November 2, 2017 5:26 pm at 5:26 pm #1395040
Five major poskim recently issued a psak forbidding any natural-hair sheitlach:
Rav Chaim Meir Halevi Vosner, Rabbi and Head of the Rabbinical Court, Zichron Meir
Rav Sariel Rosenberg, Rabbi and Chief Rabbinical Justice, Bnei Brak
Rav Yehuda Sillman, Rabbi and Head of the Rabbinical Court, Bnei Brak
Rav Shimon Baadani, member of the Moetzet Chachmei HaTorah
Rav Moshe Mordechai Karp, Dayan and Posek, Southern Hill, ModiinNovember 2, 2017 6:21 pm at 6:21 pm #1395095iacisrmmaParticipant
OK, but if your poseik says differently?November 2, 2017 6:40 pm at 6:40 pm #1395099November 2, 2017 7:44 pm at 7:44 pm #1395122Takes2-2tangoParticipant
Most rabbanim in america do not hold this as a psak. Until such tome happens ,enjoy your sheitlach. *Hair today gone tomorrow*November 2, 2017 8:40 pm at 8:40 pm #1395146MenoParticipant
Most rabbanim in america do not hold this as a psak.
Most rabbanim in America don’t hold of most things that Joseph posts.November 2, 2017 9:49 pm at 9:49 pm #1395150
Give actual names and actual quotes of poskim that disagree and then we can talk. All we have now is five Gedolei Poskim against and none on the record for.
I’m sure in the following posts we are sure to be about to see all kinds of speculation like “As far as I know, Rav Dovid never said it is assur so that for sure means he holds it is both muttar and l’chatchila to wear human hair sheitels!!!” and the like, in all kinds of fanciful wordings in the next plethora number of comments. But until, and unless anyone can and does name a specific name and quote a verifiable statement or letter from a Posek, there’s nothing left to talk about.
If someone does actually provide a known Posek who is on the record supporting human hair sheitelech, then we can analyze: who is the posek – corner shteeble rov versus the gedolim or a bona fide gedolei posek? how many poskim support that position? does he support it l’chatchila or only b’dieved?November 2, 2017 10:26 pm at 10:26 pm #1395178lesschumrasParticipant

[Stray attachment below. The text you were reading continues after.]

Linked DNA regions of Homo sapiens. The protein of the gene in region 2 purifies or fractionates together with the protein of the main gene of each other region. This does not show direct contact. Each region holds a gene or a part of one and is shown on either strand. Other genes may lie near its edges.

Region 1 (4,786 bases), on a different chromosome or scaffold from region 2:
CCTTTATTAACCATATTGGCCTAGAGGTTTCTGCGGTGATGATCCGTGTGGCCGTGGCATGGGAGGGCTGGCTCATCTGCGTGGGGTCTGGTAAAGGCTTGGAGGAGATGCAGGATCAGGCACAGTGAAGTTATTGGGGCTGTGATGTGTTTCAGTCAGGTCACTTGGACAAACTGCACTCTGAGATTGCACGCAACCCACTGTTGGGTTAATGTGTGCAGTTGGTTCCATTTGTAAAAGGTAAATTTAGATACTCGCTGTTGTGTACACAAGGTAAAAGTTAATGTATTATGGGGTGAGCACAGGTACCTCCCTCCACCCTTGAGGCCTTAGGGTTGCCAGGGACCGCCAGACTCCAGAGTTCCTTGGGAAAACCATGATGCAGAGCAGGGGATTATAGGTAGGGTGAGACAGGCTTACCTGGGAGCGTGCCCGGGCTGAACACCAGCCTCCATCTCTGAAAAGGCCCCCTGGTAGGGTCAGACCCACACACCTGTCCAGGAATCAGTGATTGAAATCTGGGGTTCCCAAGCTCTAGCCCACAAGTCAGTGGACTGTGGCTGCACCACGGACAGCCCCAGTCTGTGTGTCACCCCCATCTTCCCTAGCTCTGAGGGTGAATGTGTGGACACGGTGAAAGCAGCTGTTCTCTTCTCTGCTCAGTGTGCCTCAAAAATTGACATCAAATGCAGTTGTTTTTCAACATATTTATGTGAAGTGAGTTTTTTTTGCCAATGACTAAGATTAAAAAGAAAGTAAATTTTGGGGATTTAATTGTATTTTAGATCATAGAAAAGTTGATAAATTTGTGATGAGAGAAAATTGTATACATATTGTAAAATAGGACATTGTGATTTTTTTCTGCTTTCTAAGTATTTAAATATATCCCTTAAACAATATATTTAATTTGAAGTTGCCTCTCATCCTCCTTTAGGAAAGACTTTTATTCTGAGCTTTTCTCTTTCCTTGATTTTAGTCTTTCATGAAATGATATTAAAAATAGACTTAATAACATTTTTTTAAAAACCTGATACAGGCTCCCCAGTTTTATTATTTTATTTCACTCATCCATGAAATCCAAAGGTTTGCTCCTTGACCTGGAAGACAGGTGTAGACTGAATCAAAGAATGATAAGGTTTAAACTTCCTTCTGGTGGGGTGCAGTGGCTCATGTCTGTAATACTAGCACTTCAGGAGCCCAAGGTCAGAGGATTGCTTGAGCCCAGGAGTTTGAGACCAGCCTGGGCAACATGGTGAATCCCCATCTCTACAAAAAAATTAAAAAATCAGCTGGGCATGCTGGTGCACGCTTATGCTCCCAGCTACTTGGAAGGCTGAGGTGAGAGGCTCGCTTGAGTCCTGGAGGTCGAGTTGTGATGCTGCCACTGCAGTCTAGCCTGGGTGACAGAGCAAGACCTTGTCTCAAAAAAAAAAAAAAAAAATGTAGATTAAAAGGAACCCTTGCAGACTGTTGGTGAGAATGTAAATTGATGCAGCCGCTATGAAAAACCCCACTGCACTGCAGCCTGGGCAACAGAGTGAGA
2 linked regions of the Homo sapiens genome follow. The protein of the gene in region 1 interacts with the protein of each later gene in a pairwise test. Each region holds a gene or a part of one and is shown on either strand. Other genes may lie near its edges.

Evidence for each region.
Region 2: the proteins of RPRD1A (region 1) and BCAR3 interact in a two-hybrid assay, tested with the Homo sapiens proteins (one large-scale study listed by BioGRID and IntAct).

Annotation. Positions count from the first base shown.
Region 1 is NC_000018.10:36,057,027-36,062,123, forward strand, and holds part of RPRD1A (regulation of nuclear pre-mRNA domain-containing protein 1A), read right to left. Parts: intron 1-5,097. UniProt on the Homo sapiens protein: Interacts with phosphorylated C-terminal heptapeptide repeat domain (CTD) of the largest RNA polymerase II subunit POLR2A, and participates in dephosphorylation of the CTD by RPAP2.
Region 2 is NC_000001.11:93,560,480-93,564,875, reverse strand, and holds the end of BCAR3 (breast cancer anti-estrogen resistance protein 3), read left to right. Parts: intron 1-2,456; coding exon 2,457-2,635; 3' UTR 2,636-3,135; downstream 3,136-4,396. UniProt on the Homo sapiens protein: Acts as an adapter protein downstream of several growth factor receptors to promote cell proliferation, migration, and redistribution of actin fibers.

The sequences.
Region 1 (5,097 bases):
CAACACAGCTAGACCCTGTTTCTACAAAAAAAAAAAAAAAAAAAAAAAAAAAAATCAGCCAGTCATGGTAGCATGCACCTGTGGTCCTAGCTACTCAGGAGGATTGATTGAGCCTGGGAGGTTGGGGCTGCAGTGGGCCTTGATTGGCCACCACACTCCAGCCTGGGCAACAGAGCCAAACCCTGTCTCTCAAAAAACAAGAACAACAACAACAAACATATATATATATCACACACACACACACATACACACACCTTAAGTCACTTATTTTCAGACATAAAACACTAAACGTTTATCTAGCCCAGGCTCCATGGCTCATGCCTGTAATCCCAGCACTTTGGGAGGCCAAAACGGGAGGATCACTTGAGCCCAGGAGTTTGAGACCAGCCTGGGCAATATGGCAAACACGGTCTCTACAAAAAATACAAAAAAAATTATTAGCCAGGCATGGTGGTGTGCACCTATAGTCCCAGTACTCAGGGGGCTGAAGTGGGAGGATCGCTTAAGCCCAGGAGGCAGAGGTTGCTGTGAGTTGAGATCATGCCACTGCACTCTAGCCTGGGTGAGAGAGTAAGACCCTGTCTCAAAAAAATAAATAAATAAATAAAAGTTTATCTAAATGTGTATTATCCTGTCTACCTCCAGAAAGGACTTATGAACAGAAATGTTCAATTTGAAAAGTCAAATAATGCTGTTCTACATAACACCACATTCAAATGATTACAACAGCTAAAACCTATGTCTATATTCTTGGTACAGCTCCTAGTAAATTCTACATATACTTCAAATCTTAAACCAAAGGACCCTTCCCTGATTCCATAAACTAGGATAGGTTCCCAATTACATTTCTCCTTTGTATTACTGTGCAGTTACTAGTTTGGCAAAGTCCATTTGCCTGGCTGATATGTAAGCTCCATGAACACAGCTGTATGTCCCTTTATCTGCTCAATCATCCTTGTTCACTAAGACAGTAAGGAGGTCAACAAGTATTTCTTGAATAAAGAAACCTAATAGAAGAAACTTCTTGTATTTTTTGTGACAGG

Since when do Americans hold by chareidi possum?November 2, 2017 10:29 pm at 10:29 pm #1395186shualiParticipant
The headline is very misleading. Pe’as Nochri (i.e. wogs made from human hair) are permitted as is clear from the Shulchan Aruch. While there are dei’os which assur the minhag among B’nei Ashkenaz was to wear. The issue above relates to the issue raised a number of years ago regarding Indian hair. But that’s okay. It got me to look, read, and add this comment.November 2, 2017 10:30 pm at 10:30 pm #1395177
We learn from the admonition of “aseh l’cha rav” to rely upon our local rav/posek to NOT “cherry pick” a psak from among multiple rabbonim that best fits our own inclinations but to identify our “own” rav and follow his guidance, even when inconvenient. Joseph tells us to ignore the guidance of what he disparagingly refers to as our local “corner shteeble rov” and instead follow a bona fide gedolei posek? Well, given that we don’t have a website listing Joseph’s approved “gedolim” (and even if he did, I probably wouldn’t get honorable mention), many of us will continue to follow our LRPs (who we assume are aware of what some “gadolim” may have said in some kol koreh) in matters of Halacha arising in our daily lives.November 2, 2017 11:03 pm at 11:03 pm #1395195
shuali, indeed the basic idea of human hair wigs is not itself problematic for Ashkenazim, as you correctly note. But if you read what the gedolei poskim wrote, you’ll see that the issue is the fact that the source for most of the hair comes from avoda zora worshipping. And for the minority of human hair used that isn’t sourced from avoda zora practices, the hair industry makes it impossible to determine with certainty which hair originates from non-A”Z.November 2, 2017 11:32 pm at 11:32 pm #1395203yehudayonaParticipant